Guatemala is particularly vulnerable to hurricanes because of its location between the Pacific Ocean and the Caribbean Sea. But communities vary in their level of awareness and in their knowledge of flooding disaster mitigation and response. In 2009, the United States Southern Command (SOUTHCOM) tasked ICMA with assessing the disaster readiness of communities on the country’s Pacific Coast and developing a training and exercise program for them.
Based on previous experience in the country, ICMA gathered information from dozens of stakeholders and from national and regional entities. A critical area of the assessment gathered information on interagency coordination and established communications networks and systems, a natural focus based on ICMA’s promotion of a networked approach to emergency management in the United States.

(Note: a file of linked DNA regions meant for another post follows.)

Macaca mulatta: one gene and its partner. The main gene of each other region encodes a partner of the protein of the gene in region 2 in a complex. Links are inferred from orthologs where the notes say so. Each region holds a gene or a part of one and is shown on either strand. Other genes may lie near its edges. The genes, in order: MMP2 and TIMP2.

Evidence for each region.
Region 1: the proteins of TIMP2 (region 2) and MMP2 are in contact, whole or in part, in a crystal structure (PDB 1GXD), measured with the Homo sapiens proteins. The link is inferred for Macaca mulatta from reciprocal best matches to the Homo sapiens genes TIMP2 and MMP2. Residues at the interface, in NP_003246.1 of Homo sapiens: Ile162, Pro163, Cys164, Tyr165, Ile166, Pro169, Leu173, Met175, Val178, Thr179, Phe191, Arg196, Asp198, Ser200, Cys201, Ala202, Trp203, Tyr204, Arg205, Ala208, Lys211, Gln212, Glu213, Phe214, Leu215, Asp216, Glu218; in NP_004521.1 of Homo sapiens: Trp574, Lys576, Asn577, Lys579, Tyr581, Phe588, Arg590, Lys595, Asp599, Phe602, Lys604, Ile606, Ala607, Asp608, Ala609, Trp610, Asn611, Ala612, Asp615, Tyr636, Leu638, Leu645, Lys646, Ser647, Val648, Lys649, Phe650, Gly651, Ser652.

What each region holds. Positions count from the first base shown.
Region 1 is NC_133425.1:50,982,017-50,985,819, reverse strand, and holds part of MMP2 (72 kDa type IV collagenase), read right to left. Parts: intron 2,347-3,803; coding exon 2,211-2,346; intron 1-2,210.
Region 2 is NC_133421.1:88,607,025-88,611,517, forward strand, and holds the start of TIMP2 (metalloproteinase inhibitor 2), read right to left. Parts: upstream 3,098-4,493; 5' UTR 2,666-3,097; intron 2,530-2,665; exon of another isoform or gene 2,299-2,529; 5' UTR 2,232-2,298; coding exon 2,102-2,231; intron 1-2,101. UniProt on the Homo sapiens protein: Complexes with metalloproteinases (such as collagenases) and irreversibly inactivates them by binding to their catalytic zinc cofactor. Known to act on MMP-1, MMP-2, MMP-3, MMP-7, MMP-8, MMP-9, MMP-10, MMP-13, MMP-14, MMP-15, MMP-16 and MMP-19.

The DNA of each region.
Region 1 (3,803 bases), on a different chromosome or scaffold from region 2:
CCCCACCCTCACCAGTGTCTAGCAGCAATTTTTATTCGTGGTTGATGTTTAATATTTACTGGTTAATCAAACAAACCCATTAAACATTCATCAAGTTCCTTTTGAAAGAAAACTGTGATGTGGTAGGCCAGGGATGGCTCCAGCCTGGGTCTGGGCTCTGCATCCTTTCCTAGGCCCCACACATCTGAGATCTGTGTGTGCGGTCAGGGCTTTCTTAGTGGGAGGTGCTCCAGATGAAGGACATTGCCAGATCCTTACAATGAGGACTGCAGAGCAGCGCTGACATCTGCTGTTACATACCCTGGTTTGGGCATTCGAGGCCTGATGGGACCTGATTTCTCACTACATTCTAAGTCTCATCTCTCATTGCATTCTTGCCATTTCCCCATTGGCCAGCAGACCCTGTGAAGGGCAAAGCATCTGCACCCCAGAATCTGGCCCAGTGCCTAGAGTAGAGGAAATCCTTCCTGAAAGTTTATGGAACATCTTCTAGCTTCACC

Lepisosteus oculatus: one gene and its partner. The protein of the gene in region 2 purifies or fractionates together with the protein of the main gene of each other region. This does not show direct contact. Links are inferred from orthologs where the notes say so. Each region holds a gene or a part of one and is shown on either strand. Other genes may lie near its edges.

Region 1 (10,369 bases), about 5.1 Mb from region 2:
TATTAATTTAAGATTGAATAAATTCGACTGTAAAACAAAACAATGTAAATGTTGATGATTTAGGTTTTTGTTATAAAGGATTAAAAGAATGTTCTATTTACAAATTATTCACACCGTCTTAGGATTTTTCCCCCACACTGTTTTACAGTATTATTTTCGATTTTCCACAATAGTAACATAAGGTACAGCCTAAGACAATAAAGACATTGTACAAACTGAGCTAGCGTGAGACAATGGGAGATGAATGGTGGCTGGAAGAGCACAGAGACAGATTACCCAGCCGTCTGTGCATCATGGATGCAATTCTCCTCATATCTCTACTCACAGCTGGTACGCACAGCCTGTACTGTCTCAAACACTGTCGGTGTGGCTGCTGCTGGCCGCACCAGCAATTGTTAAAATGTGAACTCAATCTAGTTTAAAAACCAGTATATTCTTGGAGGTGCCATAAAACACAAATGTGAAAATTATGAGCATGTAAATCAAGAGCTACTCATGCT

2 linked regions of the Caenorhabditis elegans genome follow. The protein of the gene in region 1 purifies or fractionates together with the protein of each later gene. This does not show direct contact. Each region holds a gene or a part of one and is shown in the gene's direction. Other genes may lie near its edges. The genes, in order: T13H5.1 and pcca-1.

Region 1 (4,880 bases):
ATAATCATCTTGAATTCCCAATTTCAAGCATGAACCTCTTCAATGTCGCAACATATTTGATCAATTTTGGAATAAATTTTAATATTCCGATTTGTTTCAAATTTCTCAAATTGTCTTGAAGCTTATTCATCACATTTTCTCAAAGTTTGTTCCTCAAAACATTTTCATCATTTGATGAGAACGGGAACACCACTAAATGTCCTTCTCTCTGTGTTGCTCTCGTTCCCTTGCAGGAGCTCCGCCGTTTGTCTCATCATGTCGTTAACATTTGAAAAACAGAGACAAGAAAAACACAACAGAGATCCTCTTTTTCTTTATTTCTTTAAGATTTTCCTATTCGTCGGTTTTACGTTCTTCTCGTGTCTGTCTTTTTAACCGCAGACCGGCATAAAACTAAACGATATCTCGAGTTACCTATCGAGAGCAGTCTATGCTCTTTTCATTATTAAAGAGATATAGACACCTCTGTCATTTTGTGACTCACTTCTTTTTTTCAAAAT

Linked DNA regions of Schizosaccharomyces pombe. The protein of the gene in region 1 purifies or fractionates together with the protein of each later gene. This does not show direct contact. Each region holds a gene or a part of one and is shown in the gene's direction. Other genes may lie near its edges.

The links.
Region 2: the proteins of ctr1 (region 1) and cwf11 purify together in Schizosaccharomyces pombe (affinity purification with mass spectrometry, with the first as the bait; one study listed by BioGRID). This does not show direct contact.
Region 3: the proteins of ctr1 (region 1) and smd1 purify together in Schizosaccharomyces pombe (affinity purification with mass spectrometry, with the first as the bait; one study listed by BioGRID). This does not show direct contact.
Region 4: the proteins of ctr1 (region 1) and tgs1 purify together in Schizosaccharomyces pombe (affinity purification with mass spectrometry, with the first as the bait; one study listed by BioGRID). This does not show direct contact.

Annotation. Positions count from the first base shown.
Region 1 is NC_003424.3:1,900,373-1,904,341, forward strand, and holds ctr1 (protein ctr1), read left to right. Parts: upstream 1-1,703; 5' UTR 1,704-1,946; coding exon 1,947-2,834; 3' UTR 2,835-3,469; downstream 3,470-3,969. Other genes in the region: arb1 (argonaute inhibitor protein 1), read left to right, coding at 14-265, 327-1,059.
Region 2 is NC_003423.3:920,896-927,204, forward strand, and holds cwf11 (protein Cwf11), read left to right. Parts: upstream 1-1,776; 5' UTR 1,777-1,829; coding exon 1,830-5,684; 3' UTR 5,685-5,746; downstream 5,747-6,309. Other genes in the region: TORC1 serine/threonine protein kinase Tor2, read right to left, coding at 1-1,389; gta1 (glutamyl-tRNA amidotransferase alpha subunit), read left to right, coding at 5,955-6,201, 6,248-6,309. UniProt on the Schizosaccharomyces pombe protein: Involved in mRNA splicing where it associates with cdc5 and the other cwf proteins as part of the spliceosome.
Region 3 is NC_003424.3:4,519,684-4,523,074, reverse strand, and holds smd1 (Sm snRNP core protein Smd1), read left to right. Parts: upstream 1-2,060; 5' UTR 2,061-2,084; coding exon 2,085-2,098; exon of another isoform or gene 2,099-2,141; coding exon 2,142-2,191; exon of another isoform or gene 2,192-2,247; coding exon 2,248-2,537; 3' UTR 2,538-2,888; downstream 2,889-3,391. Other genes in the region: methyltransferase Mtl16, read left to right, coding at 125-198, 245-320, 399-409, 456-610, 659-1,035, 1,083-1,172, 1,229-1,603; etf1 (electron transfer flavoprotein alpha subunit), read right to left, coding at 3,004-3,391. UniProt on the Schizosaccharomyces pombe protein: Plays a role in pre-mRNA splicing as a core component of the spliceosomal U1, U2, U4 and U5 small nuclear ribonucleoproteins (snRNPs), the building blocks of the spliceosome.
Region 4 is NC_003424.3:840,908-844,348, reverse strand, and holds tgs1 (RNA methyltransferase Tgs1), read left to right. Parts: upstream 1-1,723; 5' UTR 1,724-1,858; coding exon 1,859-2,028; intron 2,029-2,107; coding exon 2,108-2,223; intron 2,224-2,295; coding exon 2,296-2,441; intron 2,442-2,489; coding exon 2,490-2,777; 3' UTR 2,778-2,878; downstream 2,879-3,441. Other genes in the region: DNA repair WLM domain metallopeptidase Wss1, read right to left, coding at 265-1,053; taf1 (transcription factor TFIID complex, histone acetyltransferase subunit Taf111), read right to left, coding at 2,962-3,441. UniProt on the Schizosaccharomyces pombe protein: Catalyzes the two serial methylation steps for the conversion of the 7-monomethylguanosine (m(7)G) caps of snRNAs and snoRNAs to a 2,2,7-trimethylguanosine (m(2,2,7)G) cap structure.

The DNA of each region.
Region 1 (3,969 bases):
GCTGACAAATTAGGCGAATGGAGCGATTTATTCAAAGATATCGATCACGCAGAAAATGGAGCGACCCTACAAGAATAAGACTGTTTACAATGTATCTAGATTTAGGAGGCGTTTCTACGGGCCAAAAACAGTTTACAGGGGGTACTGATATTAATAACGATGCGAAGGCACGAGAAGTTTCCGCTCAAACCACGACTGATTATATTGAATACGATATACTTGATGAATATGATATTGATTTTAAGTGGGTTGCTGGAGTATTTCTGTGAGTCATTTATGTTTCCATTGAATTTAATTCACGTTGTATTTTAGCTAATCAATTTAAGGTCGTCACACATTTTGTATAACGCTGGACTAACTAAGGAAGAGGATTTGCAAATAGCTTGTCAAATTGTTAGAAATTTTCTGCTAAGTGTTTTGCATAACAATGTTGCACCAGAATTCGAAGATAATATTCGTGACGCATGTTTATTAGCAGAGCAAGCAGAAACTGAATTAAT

In the course of this short-term project (October 2009-February 2010), ICMA conducted focus groups in selected communities with key stakeholders from national, departmental, and local governments, the private sector, citizens, and local organizations (known locally as CODEDES, COCODES, and COMUDES) to assess local capacities and working knowledge of flood mitigation and response. These focus group sessions enabled the ICMA team to identify the information and knowledge gaps with respect to local response capacities and develop an appropriate training program for the communities.
With this information in hand, ICMA identified class training topics and developed a training schedule, along with exercise scenarios. Topics included such subjects as dissemination of early alert systems, management of temporary shelters, communication methodologies, management of food and supplies, participation of schools, and coordination among local and national entities.